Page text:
Janet Ferguson and I became friends in the past year. We are in a small critique group together with Misty Beller and LeAnne Bristow. Janet is a contemporary author working toward publishing three romantic comedies set in her home state of Mississippi. When you read Janet's writing, you can picture yourself in Mississippi. And now, here's Janet...
I come from a long line of gardeners, but I missed that gene altogether.
I used to spend a lot of time on my front porch swing when the kids were little. They’d play in the yard, many times in a little wading pool, squirting the hosepipe, as we call it down here. Our collie ran around, playfully circling the pool and barking. Good times.
At night, sometimes my husband and I would sneak out once the kids went to bed. We’d let the swing rock and listen to the sounds of the Mississippi night. I loved these times which reminded me of my childhood, back in the day when children played outside until Mama called you in for supper.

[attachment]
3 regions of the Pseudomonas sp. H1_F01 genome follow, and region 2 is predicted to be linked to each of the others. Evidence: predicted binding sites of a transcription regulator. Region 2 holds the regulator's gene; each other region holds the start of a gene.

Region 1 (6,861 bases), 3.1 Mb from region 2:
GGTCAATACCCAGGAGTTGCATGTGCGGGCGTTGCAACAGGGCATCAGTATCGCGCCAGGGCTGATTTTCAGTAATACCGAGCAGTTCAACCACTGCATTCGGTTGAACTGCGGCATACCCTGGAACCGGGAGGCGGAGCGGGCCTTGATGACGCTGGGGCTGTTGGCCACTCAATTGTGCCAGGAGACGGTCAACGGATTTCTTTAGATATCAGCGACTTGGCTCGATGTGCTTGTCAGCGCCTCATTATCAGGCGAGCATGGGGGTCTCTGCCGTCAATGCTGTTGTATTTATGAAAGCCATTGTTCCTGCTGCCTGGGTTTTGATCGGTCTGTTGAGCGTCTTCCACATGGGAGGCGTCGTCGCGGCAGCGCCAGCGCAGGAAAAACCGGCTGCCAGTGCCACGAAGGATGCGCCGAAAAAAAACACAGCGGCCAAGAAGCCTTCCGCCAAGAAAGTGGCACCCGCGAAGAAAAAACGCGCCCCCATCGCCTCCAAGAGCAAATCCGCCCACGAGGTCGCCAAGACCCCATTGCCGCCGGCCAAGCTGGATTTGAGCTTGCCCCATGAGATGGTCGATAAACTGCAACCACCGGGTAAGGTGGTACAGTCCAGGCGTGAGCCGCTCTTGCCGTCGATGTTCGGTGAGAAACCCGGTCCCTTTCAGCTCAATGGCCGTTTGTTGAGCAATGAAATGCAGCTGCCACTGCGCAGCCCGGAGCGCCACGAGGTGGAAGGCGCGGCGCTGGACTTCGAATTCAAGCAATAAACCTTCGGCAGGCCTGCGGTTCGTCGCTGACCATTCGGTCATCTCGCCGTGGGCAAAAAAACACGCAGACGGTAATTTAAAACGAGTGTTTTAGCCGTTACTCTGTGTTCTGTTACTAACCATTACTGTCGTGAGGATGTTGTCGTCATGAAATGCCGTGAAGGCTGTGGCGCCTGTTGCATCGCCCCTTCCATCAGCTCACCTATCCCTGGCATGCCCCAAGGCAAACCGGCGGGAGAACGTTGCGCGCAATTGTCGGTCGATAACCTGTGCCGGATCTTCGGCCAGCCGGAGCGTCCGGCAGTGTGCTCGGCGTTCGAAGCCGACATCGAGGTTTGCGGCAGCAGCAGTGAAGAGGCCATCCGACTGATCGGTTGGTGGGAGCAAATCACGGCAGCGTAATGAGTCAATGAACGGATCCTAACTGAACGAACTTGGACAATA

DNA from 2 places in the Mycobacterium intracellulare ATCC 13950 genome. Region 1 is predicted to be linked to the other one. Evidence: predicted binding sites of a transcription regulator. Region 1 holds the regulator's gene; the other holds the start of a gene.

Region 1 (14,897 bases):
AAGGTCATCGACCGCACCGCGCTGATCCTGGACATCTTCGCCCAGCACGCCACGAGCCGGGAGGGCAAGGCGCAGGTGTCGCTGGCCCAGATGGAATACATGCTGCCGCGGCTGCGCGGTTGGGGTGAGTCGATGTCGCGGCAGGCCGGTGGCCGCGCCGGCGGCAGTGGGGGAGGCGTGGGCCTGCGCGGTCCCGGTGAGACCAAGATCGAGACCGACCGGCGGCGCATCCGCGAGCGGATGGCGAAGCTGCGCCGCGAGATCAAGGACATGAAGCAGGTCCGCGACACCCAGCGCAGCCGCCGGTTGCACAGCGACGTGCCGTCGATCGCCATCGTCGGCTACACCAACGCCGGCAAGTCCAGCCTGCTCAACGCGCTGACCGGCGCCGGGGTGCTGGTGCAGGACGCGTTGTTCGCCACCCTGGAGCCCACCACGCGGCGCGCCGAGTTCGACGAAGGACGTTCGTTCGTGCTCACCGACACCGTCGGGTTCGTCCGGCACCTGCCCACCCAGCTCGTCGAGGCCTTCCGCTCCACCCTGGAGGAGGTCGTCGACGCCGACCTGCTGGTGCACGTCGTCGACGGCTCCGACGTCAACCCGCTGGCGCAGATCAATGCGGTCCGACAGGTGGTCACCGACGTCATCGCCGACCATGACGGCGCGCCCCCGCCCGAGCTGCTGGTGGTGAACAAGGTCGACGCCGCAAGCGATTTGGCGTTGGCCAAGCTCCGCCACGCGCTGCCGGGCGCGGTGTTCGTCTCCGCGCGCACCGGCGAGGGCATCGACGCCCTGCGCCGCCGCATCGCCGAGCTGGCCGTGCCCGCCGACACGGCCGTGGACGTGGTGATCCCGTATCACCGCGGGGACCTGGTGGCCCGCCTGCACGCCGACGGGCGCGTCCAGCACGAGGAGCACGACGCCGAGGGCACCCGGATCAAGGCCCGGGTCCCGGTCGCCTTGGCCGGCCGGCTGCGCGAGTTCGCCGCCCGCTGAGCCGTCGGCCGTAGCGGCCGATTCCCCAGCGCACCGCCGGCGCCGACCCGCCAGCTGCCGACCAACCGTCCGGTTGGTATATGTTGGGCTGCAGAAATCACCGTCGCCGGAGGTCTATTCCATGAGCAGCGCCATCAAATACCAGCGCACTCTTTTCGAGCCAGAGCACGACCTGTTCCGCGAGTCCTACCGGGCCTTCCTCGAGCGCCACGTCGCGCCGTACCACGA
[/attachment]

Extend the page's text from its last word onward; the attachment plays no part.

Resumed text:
I’m not exactly sure, but I think once my kids began high school, was when I began neglecting my porch and my swing. And my yard. Oh, my. During those years, things got real hectic. Ball games and concerts and practices and shopping, plus I took a job at the high school library. No time to sit. I have a lot of pictures of my cats enjoying the swing, though.
With good intentions, I pulled on my yard gloves (since I developed an allergy to poison oak) and headed outside to pull weeds. Within two minutes, a wasp stung me. Literally, two minutes. A few days later, or maybe weeks, I tried again. Pulled one weed, a tall one, apparently connected to an underground tunnel of fire ants. Why can’t we find a cure for those synchronized stings? It hurt. I went inside to tend my wounds. Another day, I lobbed a few branches from a tree, until my neck got a catch in it, and I was unable to lift my arms without excruciating pain for a week.
Anyway, I sat outside to type this article, and a swarm of mosquitoes attacked me, despite a good amount of insect repellant I applied. I don’t really get this, but I’m taking it as a sign.
No yard work.
A time and a season for everything.
I’ll enjoy the outdoors walking my labradoodle and test the yard work out in another year. Or two. Maybe the gene will kick in.
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